For Fans of Serial
Who killed Hae Min Lee? That's the question asked by the podcast Serial, hosted by Sarah Koenig and produced by the folks behind NPR's This American Life. Serial ran for about twelve weeks, releasing a new episode every week with more facts, more questions, more investigation. Koenig investigates a real crime from 1999: high school student Hae Min Lee was murdered, and her ex-boyfriend, Adnan Syed, was eventually convicted of the crime based on the testimony of just one person, a classmate of theirs named Jay.
Throughout the course of the podcast, though, Koenig pokes holes in the case from all sides: Jay's story changed several times from police interview to trial. No one has a motive. There's no physical evidence against Adnan, but Adnan doesn't have an alibi. Who is lying, and why? If you're like me (I burned through all twelve episodes on two flights and one incredibly late night) the end of Serial left you with more questions and precious few answers.
Serial will return for a second season, but until then, check out some of the books and movies below, all about real crimes and the journalists who get tangled up in them. Maybe one of them will have a more satisfying ending than Serial (no promises!).
True Crime Films
The Imposter is a 2012 documentary about a thirteen-year-old boy who disappeared in Texas in 1994. He's found three years later, alive and in Spain - or is he? Someone certainly came back from Spain, but he doesn't act like the son the family remembers, or even look that much like him. Does this family truly have their son back, or is someone trying to take advantage of a truly terrible situation?
The Staircase is a documentary about the 2003 death of Kathleen Peterson. Her husband, author Michael Peterson, is the prime suspect in this case (like they say on Serial, boyfriends, husbands and exes are always the first suspects). Serial and The Staircase have a lot in common, particularly their pacing: The Staircase is made up of eight 45 minute episodes, dealing out questions and answers and then even more questions piece by piece.
The Paradise Lost trilogy (not to be confused with the Italian poetry of the same name) is a series of three films investigating the case against the so-called West Memphis Three, three teenaged boys who were accused of murdering three younger boys as a Satanic ritual. Much like in Adnan Syed's case, the prosecution's case hinged largely on the testimony of just one person - one of the accused. If you're looking for a story with more of an "ending" than Serial, this trilogy may satisfy you - but then again, it may not.
For the Book-Lover
John Safran's God'll Cut You Down has the subtitle "The Tangled Tale of A White Supremacist, A Black Hustler, A Murder, and How I Lost A Year in Mississippi," so you know you're in for some complicated twists and turns. Author John Safran has a schtick - he's part journalist, part reality TV star, and he interviewed a white supremacist, Richard Barrett, for a TV segment that never aired. Then Barrett was murdered. A lot of Safran's book is more about Safran's thoughts about the crime, and his sometimes questionable actions while trying to dig up more dirt. Is there a line for journalists when investigating a crime? Can they bribe to get answers? How many times can they call a suspect's ex-girlfriend before it stops being investigation and starts being harassment? If you're interested in the ethics of true crime reporting, this book will interest you.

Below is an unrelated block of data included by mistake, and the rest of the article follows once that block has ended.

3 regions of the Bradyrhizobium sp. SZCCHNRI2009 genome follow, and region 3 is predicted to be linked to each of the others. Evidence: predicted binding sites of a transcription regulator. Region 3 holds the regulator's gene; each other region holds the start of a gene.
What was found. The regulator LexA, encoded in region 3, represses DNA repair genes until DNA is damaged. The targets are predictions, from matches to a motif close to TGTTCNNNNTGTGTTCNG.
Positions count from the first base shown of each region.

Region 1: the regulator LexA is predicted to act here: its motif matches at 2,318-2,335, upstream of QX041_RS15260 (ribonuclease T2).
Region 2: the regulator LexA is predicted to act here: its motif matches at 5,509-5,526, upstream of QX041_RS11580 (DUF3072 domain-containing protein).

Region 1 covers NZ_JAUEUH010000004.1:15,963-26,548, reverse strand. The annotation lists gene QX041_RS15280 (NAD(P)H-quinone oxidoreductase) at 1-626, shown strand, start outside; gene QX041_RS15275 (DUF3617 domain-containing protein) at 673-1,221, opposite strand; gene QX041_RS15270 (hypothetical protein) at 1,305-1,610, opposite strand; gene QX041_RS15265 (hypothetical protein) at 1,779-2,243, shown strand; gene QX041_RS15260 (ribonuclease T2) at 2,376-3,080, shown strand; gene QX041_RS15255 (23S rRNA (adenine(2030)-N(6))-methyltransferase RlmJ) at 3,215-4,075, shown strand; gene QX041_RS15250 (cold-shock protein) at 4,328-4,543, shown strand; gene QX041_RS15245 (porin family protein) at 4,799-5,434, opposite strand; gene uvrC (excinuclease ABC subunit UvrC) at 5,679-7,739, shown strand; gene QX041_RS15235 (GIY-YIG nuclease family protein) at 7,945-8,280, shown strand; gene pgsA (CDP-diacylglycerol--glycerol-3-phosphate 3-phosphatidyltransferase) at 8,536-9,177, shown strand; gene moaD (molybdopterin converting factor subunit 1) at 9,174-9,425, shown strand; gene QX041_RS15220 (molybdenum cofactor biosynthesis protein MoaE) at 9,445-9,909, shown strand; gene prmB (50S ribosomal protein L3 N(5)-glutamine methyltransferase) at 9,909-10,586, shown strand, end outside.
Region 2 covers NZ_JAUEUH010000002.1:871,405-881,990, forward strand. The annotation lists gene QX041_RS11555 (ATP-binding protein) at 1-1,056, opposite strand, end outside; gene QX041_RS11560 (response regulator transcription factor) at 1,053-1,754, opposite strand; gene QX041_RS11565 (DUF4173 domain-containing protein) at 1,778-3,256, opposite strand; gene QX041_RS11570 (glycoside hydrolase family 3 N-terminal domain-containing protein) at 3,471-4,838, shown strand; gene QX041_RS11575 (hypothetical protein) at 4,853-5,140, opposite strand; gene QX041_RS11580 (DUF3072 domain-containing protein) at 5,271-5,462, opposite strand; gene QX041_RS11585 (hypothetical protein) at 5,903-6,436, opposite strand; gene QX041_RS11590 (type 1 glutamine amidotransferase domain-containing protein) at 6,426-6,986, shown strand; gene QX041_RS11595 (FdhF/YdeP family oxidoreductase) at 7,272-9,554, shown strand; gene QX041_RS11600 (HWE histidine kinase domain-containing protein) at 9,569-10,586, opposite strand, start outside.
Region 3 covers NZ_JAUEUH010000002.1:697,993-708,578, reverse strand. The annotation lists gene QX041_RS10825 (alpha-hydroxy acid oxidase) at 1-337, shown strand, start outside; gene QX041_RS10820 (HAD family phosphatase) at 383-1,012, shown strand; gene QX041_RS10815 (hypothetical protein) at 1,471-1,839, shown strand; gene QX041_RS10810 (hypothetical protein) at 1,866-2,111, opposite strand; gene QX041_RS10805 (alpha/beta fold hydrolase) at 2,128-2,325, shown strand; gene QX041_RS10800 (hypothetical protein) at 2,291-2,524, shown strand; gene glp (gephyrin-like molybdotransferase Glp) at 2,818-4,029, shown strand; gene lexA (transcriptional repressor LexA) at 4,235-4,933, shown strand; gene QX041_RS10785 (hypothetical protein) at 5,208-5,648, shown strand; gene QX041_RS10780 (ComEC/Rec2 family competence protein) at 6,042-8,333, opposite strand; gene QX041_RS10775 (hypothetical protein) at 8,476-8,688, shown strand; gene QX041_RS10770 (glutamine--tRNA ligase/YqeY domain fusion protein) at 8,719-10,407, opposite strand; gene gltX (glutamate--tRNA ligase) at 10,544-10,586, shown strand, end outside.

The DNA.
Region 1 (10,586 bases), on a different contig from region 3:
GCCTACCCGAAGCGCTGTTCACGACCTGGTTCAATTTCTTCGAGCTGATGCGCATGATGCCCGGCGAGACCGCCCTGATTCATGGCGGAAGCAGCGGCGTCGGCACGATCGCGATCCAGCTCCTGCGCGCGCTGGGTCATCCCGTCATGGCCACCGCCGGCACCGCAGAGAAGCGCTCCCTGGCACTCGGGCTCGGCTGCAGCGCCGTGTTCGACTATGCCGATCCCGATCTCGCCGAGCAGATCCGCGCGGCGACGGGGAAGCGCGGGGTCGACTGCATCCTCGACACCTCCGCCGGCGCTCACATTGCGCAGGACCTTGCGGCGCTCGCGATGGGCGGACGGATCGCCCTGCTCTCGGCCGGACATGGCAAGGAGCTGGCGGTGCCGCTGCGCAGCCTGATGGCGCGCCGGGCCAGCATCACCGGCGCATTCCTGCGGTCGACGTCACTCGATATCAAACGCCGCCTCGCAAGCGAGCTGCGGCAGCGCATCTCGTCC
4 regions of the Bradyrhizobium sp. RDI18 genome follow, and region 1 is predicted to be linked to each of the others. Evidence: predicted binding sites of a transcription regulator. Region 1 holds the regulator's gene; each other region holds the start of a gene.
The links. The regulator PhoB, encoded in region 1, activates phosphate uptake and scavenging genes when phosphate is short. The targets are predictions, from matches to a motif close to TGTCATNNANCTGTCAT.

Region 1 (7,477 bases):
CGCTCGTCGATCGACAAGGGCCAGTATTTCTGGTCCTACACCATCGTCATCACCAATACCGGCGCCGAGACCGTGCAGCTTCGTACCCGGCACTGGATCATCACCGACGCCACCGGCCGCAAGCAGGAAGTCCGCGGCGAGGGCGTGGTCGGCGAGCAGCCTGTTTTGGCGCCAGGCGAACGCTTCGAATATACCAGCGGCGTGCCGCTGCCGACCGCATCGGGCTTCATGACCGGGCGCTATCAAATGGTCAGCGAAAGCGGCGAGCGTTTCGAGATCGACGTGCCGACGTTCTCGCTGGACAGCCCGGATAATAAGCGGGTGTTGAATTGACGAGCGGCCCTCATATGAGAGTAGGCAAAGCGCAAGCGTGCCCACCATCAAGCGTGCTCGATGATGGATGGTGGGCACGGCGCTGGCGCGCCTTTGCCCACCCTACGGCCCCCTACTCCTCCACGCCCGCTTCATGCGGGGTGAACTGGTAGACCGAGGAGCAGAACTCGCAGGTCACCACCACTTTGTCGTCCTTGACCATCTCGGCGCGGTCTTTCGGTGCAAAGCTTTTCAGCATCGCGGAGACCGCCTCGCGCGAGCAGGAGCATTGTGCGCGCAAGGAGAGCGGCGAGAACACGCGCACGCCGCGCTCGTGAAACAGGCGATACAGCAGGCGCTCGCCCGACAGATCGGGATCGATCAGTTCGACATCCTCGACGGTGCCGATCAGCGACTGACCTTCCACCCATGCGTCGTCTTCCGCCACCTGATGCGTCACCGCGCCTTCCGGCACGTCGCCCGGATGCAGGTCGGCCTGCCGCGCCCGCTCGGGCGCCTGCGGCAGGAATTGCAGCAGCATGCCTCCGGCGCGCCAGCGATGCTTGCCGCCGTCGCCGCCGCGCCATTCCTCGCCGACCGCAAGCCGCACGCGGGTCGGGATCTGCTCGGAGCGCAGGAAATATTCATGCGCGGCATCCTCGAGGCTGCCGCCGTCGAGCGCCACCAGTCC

Love and Terror on the Howling Planes of Nowhere, by Poe Ballantine, is about the mysterious and gruesome death of Ballantine's neighbor, a math professor at the local college. This book is part memoir, part true crime, which means that it's as much about Ballantine's wife and autistic son as it his amateur investigation into his neighbor's death.
The subtitle gives away the game in The Most Dangerous Animal of All: Searching for My Father - and Finding the Zodiac Killer, by Gary L. Stewart. Stewart has never known his father. He was adopted as a baby, and it wasn't until his birth mother contacted him that he knew anything about either of his biological parents. His birth mother sent him a photograph of his birth father, and almost by accident Stewart discovered an incredible resemblance between the photo and the police sketch of the Zodiac Killer. He started digging, and the circumstantial evidence and coincidences started piling up. This book is about identity and family in addition to being about crime, although if you're looking for definitive answers, you won't find them here.
Read These Two Together
Finally, a pair of books that absolutely must be read together. Start with Fatal Vision, by Joe McGinniss. Jeffery MacDonald claimed a pack of wild hippies killed his wife and children - several people were skeptical, including author Joe McGinniss, who wrote a book detailing his close look at the crime. A large portion of McGinniss's book covers what MacDonald was like as a person, more than the crime itself, something that MacDonald didn't appreciate: he even sued McGinniss for libel. Which brings us to the second book in our pair, The Journalist and the Murderer, by Janet Malcolm, which investigates the relationship between McGinniss and MacDonald, and asks good questions, like: what does a journalist owe his subject? Can you ruin the reputation of a man already serving time for murdering his family? And of course - can Malcolm, who is reporting on McGinniss's reporting, be entirely unbiased herself?
Chelsey wants to talk to you about Serial. Seriously, what is the deal with Jay?